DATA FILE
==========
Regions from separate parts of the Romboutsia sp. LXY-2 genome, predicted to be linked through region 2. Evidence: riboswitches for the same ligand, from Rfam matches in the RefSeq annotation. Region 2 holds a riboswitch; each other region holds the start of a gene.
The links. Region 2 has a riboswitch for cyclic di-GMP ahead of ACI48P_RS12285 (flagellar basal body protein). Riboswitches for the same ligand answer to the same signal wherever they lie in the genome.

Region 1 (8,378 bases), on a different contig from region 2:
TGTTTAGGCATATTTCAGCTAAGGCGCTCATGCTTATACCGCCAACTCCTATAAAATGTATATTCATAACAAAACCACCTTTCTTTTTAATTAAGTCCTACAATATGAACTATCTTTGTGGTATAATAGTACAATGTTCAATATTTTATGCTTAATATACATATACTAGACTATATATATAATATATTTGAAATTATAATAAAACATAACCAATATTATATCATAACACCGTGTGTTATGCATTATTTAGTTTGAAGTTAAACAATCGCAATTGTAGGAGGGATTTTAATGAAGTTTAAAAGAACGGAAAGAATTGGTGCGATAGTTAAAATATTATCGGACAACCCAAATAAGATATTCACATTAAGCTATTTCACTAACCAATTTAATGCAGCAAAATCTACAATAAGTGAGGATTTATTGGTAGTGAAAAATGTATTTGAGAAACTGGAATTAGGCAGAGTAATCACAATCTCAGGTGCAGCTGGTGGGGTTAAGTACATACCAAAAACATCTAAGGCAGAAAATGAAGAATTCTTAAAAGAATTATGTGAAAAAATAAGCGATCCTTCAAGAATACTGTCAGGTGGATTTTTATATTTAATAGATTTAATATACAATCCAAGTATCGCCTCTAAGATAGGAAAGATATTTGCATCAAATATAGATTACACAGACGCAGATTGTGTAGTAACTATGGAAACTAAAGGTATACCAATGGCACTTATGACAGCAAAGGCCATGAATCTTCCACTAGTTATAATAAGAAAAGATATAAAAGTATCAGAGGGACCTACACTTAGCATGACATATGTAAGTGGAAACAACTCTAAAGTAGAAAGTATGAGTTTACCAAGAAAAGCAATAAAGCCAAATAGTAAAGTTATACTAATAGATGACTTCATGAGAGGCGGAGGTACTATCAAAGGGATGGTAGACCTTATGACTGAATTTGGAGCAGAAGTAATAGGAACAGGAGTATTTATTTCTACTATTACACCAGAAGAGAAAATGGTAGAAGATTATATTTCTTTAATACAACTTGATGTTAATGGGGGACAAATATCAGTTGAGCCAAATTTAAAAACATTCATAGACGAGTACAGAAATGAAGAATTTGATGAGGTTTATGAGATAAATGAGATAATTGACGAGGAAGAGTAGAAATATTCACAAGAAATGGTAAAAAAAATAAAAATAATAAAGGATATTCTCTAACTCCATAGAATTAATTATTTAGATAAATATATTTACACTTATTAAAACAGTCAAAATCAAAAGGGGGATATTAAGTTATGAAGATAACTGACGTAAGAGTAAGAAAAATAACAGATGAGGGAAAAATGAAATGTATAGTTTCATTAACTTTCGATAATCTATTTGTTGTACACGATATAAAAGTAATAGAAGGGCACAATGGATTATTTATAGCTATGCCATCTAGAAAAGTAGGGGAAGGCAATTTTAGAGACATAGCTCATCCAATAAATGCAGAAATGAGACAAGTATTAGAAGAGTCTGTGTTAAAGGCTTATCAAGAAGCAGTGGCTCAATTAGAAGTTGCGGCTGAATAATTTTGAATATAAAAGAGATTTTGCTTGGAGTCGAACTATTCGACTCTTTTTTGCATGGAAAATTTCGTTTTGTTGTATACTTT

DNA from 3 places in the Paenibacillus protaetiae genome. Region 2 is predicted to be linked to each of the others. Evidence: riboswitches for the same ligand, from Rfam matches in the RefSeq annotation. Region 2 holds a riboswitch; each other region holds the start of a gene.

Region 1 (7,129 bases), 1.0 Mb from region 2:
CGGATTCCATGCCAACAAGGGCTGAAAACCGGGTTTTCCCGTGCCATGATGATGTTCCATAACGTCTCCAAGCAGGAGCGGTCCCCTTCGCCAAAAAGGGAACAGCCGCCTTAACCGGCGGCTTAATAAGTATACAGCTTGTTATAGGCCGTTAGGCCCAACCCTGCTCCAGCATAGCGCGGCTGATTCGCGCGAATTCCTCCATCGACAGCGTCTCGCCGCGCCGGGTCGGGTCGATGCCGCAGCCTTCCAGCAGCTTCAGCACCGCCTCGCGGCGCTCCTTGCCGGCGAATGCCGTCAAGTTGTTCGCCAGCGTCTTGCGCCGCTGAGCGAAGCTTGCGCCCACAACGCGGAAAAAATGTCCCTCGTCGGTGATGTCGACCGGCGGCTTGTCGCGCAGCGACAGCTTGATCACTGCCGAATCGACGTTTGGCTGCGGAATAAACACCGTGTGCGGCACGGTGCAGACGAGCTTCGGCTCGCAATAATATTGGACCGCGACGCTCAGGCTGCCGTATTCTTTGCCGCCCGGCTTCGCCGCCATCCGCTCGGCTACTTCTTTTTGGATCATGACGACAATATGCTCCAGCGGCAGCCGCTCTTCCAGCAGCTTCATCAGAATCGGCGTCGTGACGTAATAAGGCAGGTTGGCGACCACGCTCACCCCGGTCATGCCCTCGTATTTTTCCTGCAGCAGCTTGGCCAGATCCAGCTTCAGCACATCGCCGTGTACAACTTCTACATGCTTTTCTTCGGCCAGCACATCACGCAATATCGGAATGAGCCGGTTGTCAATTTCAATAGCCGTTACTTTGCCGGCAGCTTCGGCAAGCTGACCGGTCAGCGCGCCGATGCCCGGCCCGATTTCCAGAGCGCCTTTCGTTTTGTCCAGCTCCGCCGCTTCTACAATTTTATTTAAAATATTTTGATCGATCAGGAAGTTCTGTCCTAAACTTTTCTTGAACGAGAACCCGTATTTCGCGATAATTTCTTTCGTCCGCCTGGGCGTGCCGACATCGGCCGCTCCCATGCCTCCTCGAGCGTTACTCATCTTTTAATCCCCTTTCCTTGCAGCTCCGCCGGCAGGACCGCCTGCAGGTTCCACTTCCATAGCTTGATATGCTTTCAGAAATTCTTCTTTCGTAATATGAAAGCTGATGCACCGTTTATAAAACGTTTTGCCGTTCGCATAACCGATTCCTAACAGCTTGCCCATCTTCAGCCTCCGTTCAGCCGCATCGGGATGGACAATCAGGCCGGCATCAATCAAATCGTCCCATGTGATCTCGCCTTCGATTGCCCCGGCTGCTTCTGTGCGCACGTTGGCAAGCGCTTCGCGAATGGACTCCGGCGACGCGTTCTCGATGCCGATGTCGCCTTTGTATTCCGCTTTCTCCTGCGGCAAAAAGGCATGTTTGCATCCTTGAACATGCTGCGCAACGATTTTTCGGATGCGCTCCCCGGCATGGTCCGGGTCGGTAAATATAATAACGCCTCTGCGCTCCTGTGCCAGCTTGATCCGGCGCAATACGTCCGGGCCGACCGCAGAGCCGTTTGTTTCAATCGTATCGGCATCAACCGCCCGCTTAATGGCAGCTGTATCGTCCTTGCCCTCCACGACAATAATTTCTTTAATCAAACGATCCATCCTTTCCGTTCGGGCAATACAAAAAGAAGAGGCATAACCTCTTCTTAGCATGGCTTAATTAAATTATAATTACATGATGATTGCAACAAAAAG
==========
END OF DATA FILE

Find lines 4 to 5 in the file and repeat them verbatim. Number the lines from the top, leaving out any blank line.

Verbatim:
TGTTTAGGCATATTTCAGCTAAGGCGCTCATGCTTATACCGCCAACTCCTATAAAATGTATATTCATAACAAAACCACCTTTCTTTTTAATTAAGTCCTACAATATGAACTATCTTTGTGGTATAATAGTACAATGTTCAATATTTTATGCTTAATATACATATACTAGACTATATATATAATATATTTGAAATTATAATAAAACATAACCAATATTATATCATAACACCGTGTGTTATGCATTATTTAGTTTGAAGTTAAACAATCGCAATTGTAGGAGGGATTTTAATGAAGTTTAAAAGAACGGAAAGAATTGGTGCGATAGTTAAAATATTATCGGACAACCCAAATAAGATATTCACATTAAGCTATTTCACTAACCAATTTAATGCAGCAAAATCTACAATAAGTGAGGATTTATTGGTAGTGAAAAATGTATTTGAGAAACTGGAATTAGGCAGAGTAATCACAATCTCAGGTGCAGCTGGTGGGGTTAAGTACATACCAAAAACATCTAAGGCAGAAAATGAAGAATTCTTAAAAGAATTATGTGAAAAAATAAGCGATCCTTCAAGAATACTGTCAGGTGGATTTTTATATTTAATAGATTTAATATACAATCCAAGTATCGCCTCTAAGATAGGAAAGATATTTGCATCAAATATAGATTACACAGACGCAGATTGTGTAGTAACTATGGAAACTAAAGGTATACCAATGGCACTTATGACAGCAAAGGCCATGAATCTTCCACTAGTTATAATAAGAAAAGATATAAAAGTATCAGAGGGACCTACACTTAGCATGACATATGTAAGTGGAAACAACTCTAAAGTAGAAAGTATGAGTTTACCAAGAAAAGCAATAAAGCCAAATAGTAAAGTTATACTAATAGATGACTTCATGAGAGGCGGAGGTACTATCAAAGGGATGGTAGACCTTATGACTGAATTTGGAGCAGAAGTAATAGGAACAGGAGTATTTATTTCTACTATTACACCAGAAGAGAAAATGGTAGAAGATTATATTTCTTTAATACAACTTGATGTTAATGGGGGACAAATATCAGTTGAGCCAAATTTAAAAACATTCATAGACGAGTACAGAAATGAAGAATTTGATGAGGTTTATGAGATAAATGAGATAATTGACGAGGAAGAGTAGAAATATTCACAAGAAATGGTAAAAAAAATAAAAATAATAAAGGATATTCTCTAACTCCATAGAATTAATTATTTAGATAAATATATTTACACTTATTAAAACAGTCAAAATCAAAAGGGGGATATTAAGTTATGAAGATAACTGACGTAAGAGTAAGAAAAATAACAGATGAGGGAAAAATGAAATGTATAGTTTCATTAACTTTCGATAATCTATTTGTTGTACACGATATAAAAGTAATAGAAGGGCACAATGGATTATTTATAGCTATGCCATCTAGAAAAGTAGGGGAAGGCAATTTTAGAGACATAGCTCATCCAATAAATGCAGAAATGAGACAAGTATTAGAAGAGTCTGTGTTAAAGGCTTATCAAGAAGCAGTGGCTCAATTAGAAGTTGCGGCTGAATAATTTTGAATATAAAAGAGATTTTGCTTGGAGTCGAACTATTCGACTCTTTTTTGCATGGAAAATTTCGTTTTGTTGTATACTTT

DNA from 3 places in the Paenibacillus protaetiae genome. Region 2 is predicted to be linked to each of the others. Evidence: riboswitches for the same ligand, from Rfam matches in the RefSeq annotation. Region 2 holds a riboswitch; each other region holds the start of a gene.